Our theory is that a connection exists between a metropolitan area's level of tolerance for a range of people, its ethnic and social diversity, and its success in attracting talented people, including high-technology workers. People in technology businesses are drawn to places known for diversity of thought and open-mindedness. These places possess what we refer to as low barriers to entry for human capital. Diverse, inclusive communities that welcome gays, immigrants, artists, and free thinking "bohemians" are ideal for nurturing creativity and innovation, both keys to success in the new technology.

This study examines the relationship between our measures of diversity and tolerance and high-technology success in the 50 most populated metropolitan areas in the United States.7

Endnotes

1. Richard Florida is Heinz Professor of Regional Economic Development and Director of the Software Industry Center at Carnegie Mellon University. Gary Gates is a Research Associate at the Urban Institute in Washington D.C.

2. Chambers, Elizabeth G., et al, 1998. "The War for Talent," The McKinsey Quarterly. Number 3.

3. Lucas, Robert E., 1998. "On the Mechanics of Economic Development," Journal of Monetary Economics, p. 38-9. Lucas says: "If we postulate only the usual list of economic forces, cities should fly apart. The theory of production contains nothing to hold a city together. A city is simply a collection of factors of production—capital, people and land—and land is always far cheaper outside cities than inside... It seems to me that the 'force' we need to postulate account for the central role of cities in economic life is of exactly the same character as the 'external human capital'...What can people be paying Manhattan or downtown Chicago rents for, if not for being near other people?"

4. Glaeser, E.L., 2000. "The New Economics of Urban and Regional Growth". In Gordon Clark, Meric Gertler, and Maryann Feldmen (eds). The Oxford Handbook of Economic Geography. Oxford: Oxford University Press , 83-98. Glaeser, E.L. 1999. "The Future of Urban Research: Non-Market Interactions," working paper, Harvard University. Glaeser, E.L. 1998. "Are Cities Dying?" Journal of Economic Perspectives, 12: 139-160. Glaesar, E.L. 1997. "Learning in Cities," NBER working paper, 6271. Glaeser, E.L., J.A. Sheinkman, and A. Sheifer, 1995. "Economic Growth in a Cross-Section of Cities." Journal of Monetary Economics, 36, 117-143.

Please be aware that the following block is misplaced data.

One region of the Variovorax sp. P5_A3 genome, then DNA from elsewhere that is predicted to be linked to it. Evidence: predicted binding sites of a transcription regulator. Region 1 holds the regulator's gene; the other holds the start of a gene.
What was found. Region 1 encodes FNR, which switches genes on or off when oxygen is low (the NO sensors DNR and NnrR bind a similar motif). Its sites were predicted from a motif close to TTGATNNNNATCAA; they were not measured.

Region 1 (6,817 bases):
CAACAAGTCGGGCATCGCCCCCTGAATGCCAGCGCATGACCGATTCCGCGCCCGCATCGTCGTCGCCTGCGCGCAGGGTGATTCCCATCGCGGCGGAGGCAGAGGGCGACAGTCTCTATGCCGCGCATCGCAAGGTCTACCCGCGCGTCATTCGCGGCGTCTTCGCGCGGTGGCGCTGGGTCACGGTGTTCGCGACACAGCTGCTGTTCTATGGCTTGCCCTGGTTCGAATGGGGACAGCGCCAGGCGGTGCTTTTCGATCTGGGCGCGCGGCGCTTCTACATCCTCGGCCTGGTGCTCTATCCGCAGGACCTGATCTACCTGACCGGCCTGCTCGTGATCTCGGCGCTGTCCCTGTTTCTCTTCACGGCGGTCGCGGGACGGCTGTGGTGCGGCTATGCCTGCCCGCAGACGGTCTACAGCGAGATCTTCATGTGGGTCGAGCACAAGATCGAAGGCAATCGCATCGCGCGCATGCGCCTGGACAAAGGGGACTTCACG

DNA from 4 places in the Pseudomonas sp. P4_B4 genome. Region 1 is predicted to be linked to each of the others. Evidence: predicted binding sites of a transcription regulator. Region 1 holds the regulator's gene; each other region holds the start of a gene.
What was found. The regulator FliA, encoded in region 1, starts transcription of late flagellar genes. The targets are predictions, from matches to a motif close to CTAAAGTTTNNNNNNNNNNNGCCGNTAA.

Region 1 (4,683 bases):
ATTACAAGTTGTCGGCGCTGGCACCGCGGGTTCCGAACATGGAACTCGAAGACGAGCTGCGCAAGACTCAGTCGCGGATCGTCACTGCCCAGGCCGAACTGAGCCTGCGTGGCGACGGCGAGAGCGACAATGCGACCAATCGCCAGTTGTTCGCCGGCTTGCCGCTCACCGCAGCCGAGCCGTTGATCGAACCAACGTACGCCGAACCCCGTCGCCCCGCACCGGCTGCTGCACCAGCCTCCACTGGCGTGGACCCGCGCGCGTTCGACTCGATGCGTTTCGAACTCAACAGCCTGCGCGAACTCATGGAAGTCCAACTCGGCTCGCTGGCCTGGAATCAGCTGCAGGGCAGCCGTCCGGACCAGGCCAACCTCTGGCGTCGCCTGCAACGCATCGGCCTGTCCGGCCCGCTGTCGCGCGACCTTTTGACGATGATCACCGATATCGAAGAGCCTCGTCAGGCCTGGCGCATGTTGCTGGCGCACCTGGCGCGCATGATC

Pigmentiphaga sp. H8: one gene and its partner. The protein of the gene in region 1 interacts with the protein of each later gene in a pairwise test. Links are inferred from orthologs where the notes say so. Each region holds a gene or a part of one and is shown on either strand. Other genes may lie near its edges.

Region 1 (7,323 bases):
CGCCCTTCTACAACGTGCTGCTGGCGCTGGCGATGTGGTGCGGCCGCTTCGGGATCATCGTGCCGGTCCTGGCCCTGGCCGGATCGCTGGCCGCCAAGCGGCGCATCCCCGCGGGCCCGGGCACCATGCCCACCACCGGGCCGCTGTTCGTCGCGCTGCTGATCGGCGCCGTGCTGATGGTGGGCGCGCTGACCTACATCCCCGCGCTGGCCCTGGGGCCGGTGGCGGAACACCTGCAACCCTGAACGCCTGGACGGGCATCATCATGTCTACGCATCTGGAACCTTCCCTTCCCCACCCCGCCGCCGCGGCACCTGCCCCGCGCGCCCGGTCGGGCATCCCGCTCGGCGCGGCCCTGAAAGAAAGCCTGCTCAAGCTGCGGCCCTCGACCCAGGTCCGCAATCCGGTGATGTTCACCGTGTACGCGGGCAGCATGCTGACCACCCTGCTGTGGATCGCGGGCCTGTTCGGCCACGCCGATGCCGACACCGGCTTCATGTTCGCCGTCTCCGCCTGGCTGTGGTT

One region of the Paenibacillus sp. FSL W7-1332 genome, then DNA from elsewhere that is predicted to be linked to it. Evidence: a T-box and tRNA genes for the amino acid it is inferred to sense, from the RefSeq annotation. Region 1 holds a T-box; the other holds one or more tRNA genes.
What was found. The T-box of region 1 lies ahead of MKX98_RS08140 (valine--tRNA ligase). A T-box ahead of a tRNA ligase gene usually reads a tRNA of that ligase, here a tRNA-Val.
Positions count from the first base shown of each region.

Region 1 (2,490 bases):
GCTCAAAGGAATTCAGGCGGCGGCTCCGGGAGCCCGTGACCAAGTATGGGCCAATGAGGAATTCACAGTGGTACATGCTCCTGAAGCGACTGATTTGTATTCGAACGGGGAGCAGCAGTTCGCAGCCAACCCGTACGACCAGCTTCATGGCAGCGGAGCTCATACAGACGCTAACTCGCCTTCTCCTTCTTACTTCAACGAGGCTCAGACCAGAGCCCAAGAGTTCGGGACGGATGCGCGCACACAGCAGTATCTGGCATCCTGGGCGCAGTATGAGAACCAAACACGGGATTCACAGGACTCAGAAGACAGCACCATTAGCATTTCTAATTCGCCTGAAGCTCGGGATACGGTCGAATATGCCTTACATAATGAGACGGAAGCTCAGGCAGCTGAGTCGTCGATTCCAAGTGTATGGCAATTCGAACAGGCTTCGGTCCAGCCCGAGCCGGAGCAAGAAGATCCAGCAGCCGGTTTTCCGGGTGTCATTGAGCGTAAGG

5. Glendon, Spencer, 1998. "Urban Life Cycles," working paper, Harvard University.

6. The analysis indicated a Pearson correlation between the Milken Tech Pole and the population with a college degree at 0.72. The Spearman rank order correlation was 0.60—that is the relationship between the rank number of a region on the Tech Pole and the rank on the percentage of the population with a BA or above. Interestingly, talent explains more than 50% percent of the variation in hightechnology concentration.

7. We combine any MSAs that are also part of a Consolidated Metropolitan Statistical Area (CMSA) as defined by the U.S. Census Bureau. As a result, the following areas are constituted as a single metropolitan area: San Francisco: San Francisco, Oakland, San Jose Los Angeles: Los Angeles, Anaheim, Riverside Miami: Miami, Fort Lauderdale New York: New York, Bergen County, Newark, Middlesex County, Nassau County, Suffolk County, Monmouth County


Note: This report is available in its entirety, including ALL tables and figures, in the Portable Document Format (PDF).